By Iain Rogers
BRASILIA (Reuters) - Brazil forward Neymar shot to the top of the World Cup scoring charts with a superb double in a convincing 4-1 win for the hosts over Cameroon on Monday that sent them through as Group A winners to face Chile in the last 16.
After grabbing a brace in Brazil's 3-1 win over Croatia in their opening game, Neymar was again the star of the show at an electric national stadium and with four goals leads a chasing pack on three including Germany's Thomas Mueller and Karim Benzema of France.
Neymar struck twice in the first half either side of Joel Matip's effort for the already-eliminated Africans, Fred nodded home at the start of the second and substitute Fernandinho added a late fourth.
The sparkling performance, with poster-boy Neymar wowing the crowd with his trademark flicks and feints, meant Brazil went some way to dispelling doubts about their title credentials following last week's drab goalless draw with Mexico.
Their title rivals will have noted with interest, however, that Cameroon caused problems for the Brazilian defenders and with more accomplished forwards, such as injured captain Samuel Eto'o who was on the bench, might have pulled off an upset.
"I like the way the team played," Brazil coach Luiz Felipe Scolari told a news conference.
"There were some highs and lows which is normal and sometimes we lost the ball in midfield which made us anxious," he added.
"Even though we had difficulties, we could have scored seven or eight and conceded a couple more goals.
"We have improved again and for the next game we should improve a little bit more."
Mexico finished level on seven points with Brazil thanks to their 3-1 victory over Croatia and went through in second place due to an inferior goal difference. They will play Group A winners the Netherlands, who beat Chile 2-0 on Monday.
Mexico took a 3-0 lead with late goals in Recife, rattling Brazilian nerves until Fernandinho, who was introduced at halftime, made it 4-1 and Croatia pulled one back.
The fired-up Brazilian players made a blistering start at the vast arena in the capital, where the stands had been transformed into a sea of yellow by expectant home fans.
Hulk, back in the side after recovering from a muscle strain, was causing early problems down the right but Cameroon gradually played their way into the game before Neymar struck his first of the night after 17 minutes.
Luiz Gustavo won the ball on the left and his low cross was perfectly weighted for the 22-year-old, in space in the center of the penalty area, to deftly guide the ball into the corner.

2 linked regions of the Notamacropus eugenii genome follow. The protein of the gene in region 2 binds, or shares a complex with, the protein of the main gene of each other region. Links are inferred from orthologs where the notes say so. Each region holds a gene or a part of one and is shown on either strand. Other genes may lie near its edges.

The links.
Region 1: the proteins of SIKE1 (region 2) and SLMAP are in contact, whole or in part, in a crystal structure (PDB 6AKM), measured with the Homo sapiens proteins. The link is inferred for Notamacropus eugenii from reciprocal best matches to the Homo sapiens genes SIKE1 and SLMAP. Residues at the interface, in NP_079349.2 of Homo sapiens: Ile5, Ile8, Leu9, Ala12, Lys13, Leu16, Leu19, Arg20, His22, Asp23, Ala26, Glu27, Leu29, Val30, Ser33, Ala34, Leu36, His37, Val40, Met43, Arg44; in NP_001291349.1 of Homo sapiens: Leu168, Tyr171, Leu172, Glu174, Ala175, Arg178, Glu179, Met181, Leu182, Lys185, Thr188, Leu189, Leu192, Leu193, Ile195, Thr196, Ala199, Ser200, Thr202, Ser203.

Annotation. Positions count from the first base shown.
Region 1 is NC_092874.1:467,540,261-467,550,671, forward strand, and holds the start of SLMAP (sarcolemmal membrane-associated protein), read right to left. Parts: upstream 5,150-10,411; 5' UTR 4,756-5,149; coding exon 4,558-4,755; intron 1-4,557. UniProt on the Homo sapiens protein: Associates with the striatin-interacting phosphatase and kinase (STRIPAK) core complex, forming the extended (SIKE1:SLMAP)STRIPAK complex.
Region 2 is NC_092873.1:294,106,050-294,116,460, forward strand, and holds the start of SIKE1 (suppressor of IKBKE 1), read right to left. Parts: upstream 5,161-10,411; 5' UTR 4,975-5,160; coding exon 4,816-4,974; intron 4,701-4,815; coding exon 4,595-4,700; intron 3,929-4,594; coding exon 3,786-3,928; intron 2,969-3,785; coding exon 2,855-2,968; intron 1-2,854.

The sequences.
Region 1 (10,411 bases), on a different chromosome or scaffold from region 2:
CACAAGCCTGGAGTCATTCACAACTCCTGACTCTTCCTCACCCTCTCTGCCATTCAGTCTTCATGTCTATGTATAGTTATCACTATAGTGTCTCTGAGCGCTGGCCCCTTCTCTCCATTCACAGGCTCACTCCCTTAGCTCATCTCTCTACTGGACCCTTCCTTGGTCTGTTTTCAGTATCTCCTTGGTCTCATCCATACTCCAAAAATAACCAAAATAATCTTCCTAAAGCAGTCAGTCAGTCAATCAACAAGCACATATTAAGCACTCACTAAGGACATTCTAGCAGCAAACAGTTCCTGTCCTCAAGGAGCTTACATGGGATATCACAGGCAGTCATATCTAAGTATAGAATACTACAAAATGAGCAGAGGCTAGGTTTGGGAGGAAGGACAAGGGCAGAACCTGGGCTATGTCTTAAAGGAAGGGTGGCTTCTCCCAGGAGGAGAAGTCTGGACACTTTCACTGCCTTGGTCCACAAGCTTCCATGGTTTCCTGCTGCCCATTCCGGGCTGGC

It was the 100th goal of this World Cup finals on Brazil’s 100th appearance in soccer’s global showpiece.
Cameroon refused to capitulate and were level nine minutes later when Allan Nyom squared for Joel Matip to side-foot into an empty net and momentarily silence the home fans.
Shouts of "Brazil! Brazil!" then rang out and the hosts were back in front in the 35th minute when Neymar ran at the defence and clipped a low shot past a wrong-footed Charles Itandje in the Cameroon goal.
Brazil made a similarly brisk start to the second period and David Luiz popped up on the left wing in the 49th to chip the ball to the far post for Fred to head home.
Neymar came off to a rapturous reception and was replaced by Willian in the 71st minute before Fernandinho clipped the ball into the corner after a well-worked move six minutes from time to complete an impressive win for the tournament favorites.
"The main thing today wasn’t the result but the way the team played, getting back the spirit that we had in (last year's) Confederations Cup," Fernandinho said in a television interview.
"In the first two games of the World Cup we missed that a bit," added the midfielder.
Cameroon, whose campaign has been wrecked by infighting and ill-discipline, depart having lost all three matches, conceding nine goals and scoring one.
Coach Volker Finke said he had been reasonably pleased with the Indomitable Lions' performance in the first half but criticised his players for not maintaining their concentration.
"It's not the first time we haven't focused for the whole 90 minutes, we need to find the reason for this," Finke told a news conference.
"Three times we had control of the ball and we lost it and those goals were unnecessary," added the German.
"There were certain things that were quite positive but it wasn't enough for the World Cup. We need to look at reality and as we are it's not enough for this competition."
(Additional reporting by William Schomberg, Brian Homewood and Patrick Johnston; editing by Ed Osmond)